We recently saw a ground beef recall (40,000 pounds of the stuff) hit Walmart and our kitchens, and now, there’s a new investigation on the horizon.
The FDA is working with the Centers for Disease Control and Prevention (CDC) to look into an outbreak of cyclospora that was initially linked to salads from Aldi, Hy-Vee and Jewel-Osco. Now, the investigation has reached Giant Eagle, ShopRite and Walmart.
Here’s What We Know
On June 19, 2020, the FDA released an alert warning Aldi, Hy-Vee and Jewel-Osco shoppers that their bagged salads may contain a microscopic parasite called cyclospora. The alert includes Little Salad Bar brand garden salad from Aldi, Hy-Vee brand garden salad from Hy-Vee and Signature Farms brand garden salad from Jewel-Osco.
As of June 29, Giant Eagle, ShopRite and Walmart have joined the recall roster. All of the afflicted bagged salads come from the same manufacturer, Fresh Express. The FDA says it is likely other retailers will be affected.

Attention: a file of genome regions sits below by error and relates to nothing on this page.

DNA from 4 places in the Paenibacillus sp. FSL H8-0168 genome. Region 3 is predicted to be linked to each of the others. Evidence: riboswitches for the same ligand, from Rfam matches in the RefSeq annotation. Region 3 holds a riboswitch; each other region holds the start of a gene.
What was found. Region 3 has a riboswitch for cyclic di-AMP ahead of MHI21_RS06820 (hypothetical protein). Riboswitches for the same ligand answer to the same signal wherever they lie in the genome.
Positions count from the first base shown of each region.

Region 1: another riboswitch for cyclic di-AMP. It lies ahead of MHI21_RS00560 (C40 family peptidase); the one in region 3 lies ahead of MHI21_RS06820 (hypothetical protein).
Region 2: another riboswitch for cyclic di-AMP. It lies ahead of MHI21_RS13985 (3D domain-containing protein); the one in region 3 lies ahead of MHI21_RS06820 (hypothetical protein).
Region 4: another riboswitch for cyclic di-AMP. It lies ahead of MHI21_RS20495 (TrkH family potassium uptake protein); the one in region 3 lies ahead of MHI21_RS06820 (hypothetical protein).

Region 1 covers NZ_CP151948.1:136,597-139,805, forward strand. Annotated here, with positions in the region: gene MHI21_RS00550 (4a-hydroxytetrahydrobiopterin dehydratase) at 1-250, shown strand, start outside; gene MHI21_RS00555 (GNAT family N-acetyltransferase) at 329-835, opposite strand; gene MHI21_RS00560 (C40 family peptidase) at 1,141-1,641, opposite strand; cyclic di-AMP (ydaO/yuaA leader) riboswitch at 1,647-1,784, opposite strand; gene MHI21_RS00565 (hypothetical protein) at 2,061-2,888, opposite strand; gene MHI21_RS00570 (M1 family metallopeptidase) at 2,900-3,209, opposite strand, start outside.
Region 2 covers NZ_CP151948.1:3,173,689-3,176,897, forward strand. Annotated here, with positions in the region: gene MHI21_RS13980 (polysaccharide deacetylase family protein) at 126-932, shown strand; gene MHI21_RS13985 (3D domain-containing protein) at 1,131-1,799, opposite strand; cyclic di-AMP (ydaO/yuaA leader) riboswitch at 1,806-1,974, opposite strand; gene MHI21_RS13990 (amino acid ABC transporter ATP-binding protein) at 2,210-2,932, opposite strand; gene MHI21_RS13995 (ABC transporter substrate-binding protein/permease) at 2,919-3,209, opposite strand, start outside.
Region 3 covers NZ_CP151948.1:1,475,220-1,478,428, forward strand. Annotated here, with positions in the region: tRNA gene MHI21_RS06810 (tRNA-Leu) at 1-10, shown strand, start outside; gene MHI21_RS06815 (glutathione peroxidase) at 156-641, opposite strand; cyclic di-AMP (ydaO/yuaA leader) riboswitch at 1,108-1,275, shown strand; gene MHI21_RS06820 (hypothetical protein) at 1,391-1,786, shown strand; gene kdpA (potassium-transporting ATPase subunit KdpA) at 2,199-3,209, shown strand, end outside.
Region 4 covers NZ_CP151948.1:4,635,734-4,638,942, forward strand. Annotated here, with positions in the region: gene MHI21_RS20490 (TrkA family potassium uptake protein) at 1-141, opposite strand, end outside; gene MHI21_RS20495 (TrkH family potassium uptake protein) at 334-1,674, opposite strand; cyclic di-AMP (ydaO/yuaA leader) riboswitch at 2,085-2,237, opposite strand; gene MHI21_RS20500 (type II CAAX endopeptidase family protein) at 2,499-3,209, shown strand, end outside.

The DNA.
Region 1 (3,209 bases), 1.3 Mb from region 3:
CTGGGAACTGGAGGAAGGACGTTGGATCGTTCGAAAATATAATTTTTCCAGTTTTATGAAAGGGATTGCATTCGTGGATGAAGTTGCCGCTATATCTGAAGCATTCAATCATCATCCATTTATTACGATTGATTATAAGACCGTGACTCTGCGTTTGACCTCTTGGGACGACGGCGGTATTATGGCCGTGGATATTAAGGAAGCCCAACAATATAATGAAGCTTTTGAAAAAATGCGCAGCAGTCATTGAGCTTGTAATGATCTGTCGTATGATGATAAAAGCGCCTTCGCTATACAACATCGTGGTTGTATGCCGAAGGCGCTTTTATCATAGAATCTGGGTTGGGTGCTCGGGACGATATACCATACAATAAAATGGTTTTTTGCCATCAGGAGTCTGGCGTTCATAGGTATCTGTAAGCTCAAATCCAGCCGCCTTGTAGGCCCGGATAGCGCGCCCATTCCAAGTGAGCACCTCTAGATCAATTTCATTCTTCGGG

So far, 206 total cases have been reported with 23 hospitalizations. No deaths have been reported. Still, the FDA and CDC urge shoppers to take a second look in their crisper drawers, just to make sure these salads don’t make their way to dinner. Aldi has already issued a recall statement for the salad, as have the other retailers.
Here’s What You Need to Do
For starters, take a look at the product images provided by the FDA. If you live in one of the affected states and recently purchased any of these salads, your best course of action is to discard them ASAP. The FDA is working with retailers to remove these products from shelves, but many of the contaminated products were purchased by unsuspecting customers.
This is an ongoing investigation. If you have any questions or would like to report a case, you can always reach out a Consumer Complaint Coordinator on the FDA website.
Stay ahead of recalls and health alerts with this nifty recall app.
What Is Cyclospora?
Cyclospora is a microscopic parasite that can infect your intestinal tract and cause some uncomfortable symptoms. It’s typically contracted by consuming food or water that’s contaminated by the parasite. Cyclospora doesn’t go away on its own, either. If you suspect you or a family member may have been infected by cyclospora, contact your doctor. Stay safe!